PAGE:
Not to pick on Mitt Romney’s campaign but only to use his campaign as an example of this point.  He recently spoke at the NAACP’s meeting.  His message was that he was supportive of the African American community.  His message was that he was in touch with their needs.  And then he stated he was going to repeal Obamacare and received boos from the audience.  There was a mismatch between the message  and the values he was aiming to resonate with in the African American community.

The African American community has strong child centered values.  Many children in the African American community are experiencing the benefits from this legislation.  To repeal legislation that supports their children’s well being is a brutal attack on their community. The message of being in touch with the needs  of the African American Community did not mesh with the values that repealing Obamacare expresses.   He would have done better had he simply stated that his platform is not in sync and what could he do to make his platform reflect their needs. If we are trying to win the hearts and minds of others then we have to be able tap into the values of the community with our message.

An example of this being done well is also in the conservative camp.  The emphasis on family values resonates with many Americans regardless of political allegiance.  The conservative messengers have been able to tie their message to family values.  We need to be able to be as successful in tying our message for immigration reform to the values we honor and respect in this country.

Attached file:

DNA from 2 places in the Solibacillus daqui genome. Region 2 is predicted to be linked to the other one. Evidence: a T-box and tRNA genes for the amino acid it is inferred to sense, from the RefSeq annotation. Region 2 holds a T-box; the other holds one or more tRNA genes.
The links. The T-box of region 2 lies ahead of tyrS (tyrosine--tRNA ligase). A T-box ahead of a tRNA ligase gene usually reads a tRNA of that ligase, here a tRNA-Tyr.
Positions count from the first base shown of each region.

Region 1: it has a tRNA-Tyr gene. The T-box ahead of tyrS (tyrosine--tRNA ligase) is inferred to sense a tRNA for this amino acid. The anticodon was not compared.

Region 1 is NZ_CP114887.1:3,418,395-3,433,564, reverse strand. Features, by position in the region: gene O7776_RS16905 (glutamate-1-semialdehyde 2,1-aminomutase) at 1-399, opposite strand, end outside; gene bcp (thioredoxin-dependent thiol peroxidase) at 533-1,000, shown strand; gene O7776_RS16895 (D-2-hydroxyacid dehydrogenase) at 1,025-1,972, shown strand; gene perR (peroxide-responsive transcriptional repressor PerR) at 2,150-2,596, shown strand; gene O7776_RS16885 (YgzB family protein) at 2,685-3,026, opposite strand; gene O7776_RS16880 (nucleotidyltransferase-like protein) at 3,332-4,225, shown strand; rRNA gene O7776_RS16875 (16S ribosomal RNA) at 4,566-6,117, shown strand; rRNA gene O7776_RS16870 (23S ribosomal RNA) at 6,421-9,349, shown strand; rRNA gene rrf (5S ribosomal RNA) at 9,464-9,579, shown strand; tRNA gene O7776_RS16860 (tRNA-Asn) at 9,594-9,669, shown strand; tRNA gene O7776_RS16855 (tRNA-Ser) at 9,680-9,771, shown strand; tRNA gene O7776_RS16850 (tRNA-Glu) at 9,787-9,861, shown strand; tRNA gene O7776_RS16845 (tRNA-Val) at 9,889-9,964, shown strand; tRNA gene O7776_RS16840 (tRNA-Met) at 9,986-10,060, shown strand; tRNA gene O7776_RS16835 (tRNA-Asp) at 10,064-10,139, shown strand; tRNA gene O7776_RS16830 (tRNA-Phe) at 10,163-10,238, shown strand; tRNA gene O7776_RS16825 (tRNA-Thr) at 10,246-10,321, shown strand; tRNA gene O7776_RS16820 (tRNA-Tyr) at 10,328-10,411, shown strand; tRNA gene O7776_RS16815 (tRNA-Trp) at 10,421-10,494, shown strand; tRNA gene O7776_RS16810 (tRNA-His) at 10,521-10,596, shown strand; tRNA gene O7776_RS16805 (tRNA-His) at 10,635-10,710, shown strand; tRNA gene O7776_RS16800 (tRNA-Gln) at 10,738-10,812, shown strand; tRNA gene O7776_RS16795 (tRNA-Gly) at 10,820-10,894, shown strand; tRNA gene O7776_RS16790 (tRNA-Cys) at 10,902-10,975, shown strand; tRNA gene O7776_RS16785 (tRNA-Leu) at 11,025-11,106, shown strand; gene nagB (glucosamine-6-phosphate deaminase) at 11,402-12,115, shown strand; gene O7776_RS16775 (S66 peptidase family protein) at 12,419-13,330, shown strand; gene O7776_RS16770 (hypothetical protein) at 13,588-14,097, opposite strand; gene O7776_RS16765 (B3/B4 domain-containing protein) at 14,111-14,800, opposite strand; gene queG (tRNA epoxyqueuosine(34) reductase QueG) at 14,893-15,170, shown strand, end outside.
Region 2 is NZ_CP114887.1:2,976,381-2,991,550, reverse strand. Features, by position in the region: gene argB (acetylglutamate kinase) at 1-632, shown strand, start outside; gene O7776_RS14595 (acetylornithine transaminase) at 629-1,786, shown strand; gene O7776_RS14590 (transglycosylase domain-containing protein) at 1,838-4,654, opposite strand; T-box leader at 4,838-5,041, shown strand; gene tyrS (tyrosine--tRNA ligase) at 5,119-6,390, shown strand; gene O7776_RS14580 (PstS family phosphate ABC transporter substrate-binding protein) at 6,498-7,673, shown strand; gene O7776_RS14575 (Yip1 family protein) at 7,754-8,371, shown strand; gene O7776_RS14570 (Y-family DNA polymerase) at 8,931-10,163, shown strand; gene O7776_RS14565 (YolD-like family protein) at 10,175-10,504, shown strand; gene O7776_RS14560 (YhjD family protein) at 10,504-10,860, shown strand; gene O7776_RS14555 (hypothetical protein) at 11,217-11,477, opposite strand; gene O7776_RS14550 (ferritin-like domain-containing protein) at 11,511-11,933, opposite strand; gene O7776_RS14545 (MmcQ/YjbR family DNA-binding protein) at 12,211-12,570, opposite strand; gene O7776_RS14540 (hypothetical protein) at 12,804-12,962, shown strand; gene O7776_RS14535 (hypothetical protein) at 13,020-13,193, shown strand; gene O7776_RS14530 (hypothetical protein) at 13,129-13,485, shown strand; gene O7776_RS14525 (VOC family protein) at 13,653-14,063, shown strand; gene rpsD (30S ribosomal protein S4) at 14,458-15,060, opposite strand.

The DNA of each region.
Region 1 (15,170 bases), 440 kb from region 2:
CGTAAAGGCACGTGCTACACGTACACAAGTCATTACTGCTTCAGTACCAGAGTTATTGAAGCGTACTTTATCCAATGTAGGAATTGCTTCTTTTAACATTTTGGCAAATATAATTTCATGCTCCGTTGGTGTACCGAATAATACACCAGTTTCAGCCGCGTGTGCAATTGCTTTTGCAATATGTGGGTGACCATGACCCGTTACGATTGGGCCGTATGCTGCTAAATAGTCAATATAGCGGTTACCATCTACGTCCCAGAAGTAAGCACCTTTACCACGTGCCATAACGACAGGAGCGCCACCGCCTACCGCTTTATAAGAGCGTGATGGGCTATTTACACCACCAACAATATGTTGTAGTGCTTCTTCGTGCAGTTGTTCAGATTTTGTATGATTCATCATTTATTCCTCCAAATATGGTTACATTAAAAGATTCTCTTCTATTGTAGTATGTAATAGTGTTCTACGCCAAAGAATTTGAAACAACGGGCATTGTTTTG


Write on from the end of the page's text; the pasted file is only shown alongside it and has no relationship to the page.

The rest of Spin Academy was focused on technical skills that would enable such messaging to occur such as how to use social media, print, radio and television venues to get our message across.  It was an excellent event.

This event was then paired with my attending the Southeast Immigrants Rights Network (SEIRN) conference in Raleigh, NC. What struck me as unique about this conference from any other conference, on any other issue, I attended before was the depth of skills being taught to a majority of grass roots organizers.  We are behind the eight ball in the immigration struggle for justice in the south east.  Many of us thought, perhaps naively, that such blatant codification of racism against any group would not happen here in the heart of the civil rights movement.

So we are on a steep learning curve.   How to develop a strong base.  How to develop strong coalitions.  How to develop campaigns that are strategic and concise in its message for repeal and for justice.  These were met head on in the SEIRN conference.  One full day of workshops and sharing stories of success by other allies in other justice fronts and then one day of deep dialog on four topics:  Strong campaigns, Power building, Integrative change models, and Alliance and Relationship building.  These were interactive dialogs integrating and processing all that we had learned the day before.

We ended the day with developing an action plan for developing a regional strategy for immigrant rights.  This was  exciting, albeit exhausting, work.  I have renewed hope that we can and will make a difference in the struggle for immigrant rights in this  country.

Published in: on July 16, 2012 at 12:40 pm  Comments (1)